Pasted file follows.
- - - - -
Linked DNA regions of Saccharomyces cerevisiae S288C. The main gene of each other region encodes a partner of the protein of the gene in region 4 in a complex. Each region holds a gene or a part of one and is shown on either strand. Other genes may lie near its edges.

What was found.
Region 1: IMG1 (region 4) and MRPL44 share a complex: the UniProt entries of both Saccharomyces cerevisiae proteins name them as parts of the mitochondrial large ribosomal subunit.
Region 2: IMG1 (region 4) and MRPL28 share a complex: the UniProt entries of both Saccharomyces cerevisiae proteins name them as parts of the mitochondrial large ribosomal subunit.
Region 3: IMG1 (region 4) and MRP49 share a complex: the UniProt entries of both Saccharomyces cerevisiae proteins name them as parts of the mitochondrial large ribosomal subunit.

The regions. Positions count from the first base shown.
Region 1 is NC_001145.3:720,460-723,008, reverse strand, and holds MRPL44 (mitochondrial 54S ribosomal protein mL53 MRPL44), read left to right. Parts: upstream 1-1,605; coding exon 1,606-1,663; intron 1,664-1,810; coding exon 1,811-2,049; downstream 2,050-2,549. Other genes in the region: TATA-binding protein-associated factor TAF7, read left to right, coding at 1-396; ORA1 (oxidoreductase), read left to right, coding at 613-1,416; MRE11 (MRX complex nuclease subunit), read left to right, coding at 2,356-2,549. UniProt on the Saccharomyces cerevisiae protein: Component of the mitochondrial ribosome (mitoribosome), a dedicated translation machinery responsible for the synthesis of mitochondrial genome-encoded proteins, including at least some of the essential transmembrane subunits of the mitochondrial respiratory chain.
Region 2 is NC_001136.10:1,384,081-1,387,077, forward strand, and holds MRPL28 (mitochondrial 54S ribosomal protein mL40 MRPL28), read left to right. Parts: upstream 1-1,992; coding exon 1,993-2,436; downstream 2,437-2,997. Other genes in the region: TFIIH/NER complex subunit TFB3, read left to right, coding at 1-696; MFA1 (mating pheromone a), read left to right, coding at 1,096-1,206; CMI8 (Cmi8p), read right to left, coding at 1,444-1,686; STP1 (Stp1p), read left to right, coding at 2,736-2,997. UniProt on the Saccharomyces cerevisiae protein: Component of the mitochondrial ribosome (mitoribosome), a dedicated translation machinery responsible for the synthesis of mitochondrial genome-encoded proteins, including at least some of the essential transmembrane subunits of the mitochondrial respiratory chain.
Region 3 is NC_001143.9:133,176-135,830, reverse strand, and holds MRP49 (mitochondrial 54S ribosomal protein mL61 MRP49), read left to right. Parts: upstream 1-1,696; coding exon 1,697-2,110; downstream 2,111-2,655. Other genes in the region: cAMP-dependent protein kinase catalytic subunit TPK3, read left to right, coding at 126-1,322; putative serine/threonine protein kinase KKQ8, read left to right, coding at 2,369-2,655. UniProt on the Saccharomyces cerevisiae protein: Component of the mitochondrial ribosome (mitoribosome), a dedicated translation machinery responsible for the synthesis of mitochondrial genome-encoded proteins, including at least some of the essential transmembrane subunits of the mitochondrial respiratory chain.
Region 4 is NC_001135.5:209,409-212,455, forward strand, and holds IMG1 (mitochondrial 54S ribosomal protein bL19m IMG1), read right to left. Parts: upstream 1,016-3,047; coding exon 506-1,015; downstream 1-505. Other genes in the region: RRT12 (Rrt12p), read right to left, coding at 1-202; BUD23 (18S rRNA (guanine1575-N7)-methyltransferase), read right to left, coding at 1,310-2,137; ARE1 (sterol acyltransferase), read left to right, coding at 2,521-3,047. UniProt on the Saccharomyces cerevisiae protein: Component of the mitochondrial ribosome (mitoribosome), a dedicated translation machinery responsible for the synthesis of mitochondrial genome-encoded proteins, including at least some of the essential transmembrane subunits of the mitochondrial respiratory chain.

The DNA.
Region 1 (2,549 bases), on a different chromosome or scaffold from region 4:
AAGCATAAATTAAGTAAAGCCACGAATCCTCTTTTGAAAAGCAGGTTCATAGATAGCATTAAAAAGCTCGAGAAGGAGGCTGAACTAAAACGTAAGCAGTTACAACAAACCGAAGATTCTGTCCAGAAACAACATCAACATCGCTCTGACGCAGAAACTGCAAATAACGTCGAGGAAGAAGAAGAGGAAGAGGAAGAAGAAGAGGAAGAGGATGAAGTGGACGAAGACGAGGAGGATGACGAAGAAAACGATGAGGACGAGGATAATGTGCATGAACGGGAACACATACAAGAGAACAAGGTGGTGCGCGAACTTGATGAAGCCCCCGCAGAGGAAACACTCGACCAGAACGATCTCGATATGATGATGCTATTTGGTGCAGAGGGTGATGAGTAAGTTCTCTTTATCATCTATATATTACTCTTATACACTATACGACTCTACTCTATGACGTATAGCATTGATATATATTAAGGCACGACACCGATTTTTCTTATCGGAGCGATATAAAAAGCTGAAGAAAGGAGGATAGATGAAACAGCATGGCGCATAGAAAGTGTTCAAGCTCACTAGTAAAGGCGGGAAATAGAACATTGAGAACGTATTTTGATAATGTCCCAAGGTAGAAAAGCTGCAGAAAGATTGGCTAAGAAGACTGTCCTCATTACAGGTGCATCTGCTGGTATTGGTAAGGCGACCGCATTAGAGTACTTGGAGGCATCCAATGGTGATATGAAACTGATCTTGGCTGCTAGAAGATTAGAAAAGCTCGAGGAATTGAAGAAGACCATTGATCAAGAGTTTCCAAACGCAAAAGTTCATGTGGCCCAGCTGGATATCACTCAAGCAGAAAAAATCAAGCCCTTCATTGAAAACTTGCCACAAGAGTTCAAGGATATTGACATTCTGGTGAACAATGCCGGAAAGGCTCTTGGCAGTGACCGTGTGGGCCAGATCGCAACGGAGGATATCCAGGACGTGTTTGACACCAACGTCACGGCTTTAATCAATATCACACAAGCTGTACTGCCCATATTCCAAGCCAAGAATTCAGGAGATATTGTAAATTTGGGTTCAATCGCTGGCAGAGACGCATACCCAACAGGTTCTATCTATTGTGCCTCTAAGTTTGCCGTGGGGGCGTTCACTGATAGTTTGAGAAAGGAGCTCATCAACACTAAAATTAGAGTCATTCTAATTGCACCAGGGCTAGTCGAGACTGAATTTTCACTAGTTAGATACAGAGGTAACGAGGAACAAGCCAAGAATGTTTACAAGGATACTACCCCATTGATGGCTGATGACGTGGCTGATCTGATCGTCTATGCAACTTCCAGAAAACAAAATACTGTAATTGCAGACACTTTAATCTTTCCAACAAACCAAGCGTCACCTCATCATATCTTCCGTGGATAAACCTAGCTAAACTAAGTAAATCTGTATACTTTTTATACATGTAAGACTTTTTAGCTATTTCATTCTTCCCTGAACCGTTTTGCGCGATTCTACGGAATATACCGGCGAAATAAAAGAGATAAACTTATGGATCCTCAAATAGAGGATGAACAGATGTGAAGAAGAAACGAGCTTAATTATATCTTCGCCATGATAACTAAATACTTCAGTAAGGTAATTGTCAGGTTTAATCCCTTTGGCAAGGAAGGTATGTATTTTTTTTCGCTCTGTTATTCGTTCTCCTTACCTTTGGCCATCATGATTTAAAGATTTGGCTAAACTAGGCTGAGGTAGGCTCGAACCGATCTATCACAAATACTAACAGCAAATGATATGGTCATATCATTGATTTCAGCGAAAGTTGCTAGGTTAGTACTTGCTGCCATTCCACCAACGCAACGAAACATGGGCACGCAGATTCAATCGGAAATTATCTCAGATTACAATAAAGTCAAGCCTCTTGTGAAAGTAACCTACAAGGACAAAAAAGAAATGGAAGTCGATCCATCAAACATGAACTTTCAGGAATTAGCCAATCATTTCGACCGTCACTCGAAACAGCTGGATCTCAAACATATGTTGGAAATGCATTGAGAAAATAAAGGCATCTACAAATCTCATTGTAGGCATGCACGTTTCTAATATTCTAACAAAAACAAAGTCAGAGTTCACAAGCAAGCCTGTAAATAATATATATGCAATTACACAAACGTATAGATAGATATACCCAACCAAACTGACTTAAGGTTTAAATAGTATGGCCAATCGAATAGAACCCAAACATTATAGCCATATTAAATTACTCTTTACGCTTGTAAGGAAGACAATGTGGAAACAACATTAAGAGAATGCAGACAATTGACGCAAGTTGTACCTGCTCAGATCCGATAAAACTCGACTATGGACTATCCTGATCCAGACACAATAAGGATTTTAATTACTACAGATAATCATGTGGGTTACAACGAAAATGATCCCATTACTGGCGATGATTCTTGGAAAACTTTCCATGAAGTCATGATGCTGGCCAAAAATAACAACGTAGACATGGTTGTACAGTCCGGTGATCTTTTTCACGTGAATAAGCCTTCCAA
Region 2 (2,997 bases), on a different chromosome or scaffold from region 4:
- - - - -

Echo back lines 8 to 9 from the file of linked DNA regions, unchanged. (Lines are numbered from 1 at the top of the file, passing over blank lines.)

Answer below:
Region 2 is NC_001136.10:1,384,081-1,387,077, forward strand, and holds MRPL28 (mitochondrial 54S ribosomal protein mL40 MRPL28), read left to right. Parts: upstream 1-1,992; coding exon 1,993-2,436; downstream 2,437-2,997. Other genes in the region: TFIIH/NER complex subunit TFB3, read left to right, coding at 1-696; MFA1 (mating pheromone a), read left to right, coding at 1,096-1,206; CMI8 (Cmi8p), read right to left, coding at 1,444-1,686; STP1 (Stp1p), read left to right, coding at 2,736-2,997. UniProt on the Saccharomyces cerevisiae protein: Component of the mitochondrial ribosome (mitoribosome), a dedicated translation machinery responsible for the synthesis of mitochondrial genome-encoded proteins, including at least some of the essential transmembrane subunits of the mitochondrial respiratory chain.
Region 3 is NC_001143.9:133,176-135,830, reverse strand, and holds MRP49 (mitochondrial 54S ribosomal protein mL61 MRP49), read left to right. Parts: upstream 1-1,696; coding exon 1,697-2,110; downstream 2,111-2,655. Other genes in the region: cAMP-dependent protein kinase catalytic subunit TPK3, read left to right, coding at 126-1,322; putative serine/threonine protein kinase KKQ8, read left to right, coding at 2,369-2,655. UniProt on the Saccharomyces cerevisiae protein: Component of the mitochondrial ribosome (mitoribosome), a dedicated translation machinery responsible for the synthesis of mitochondrial genome-encoded proteins, including at least some of the essential transmembrane subunits of the mitochondrial respiratory chain.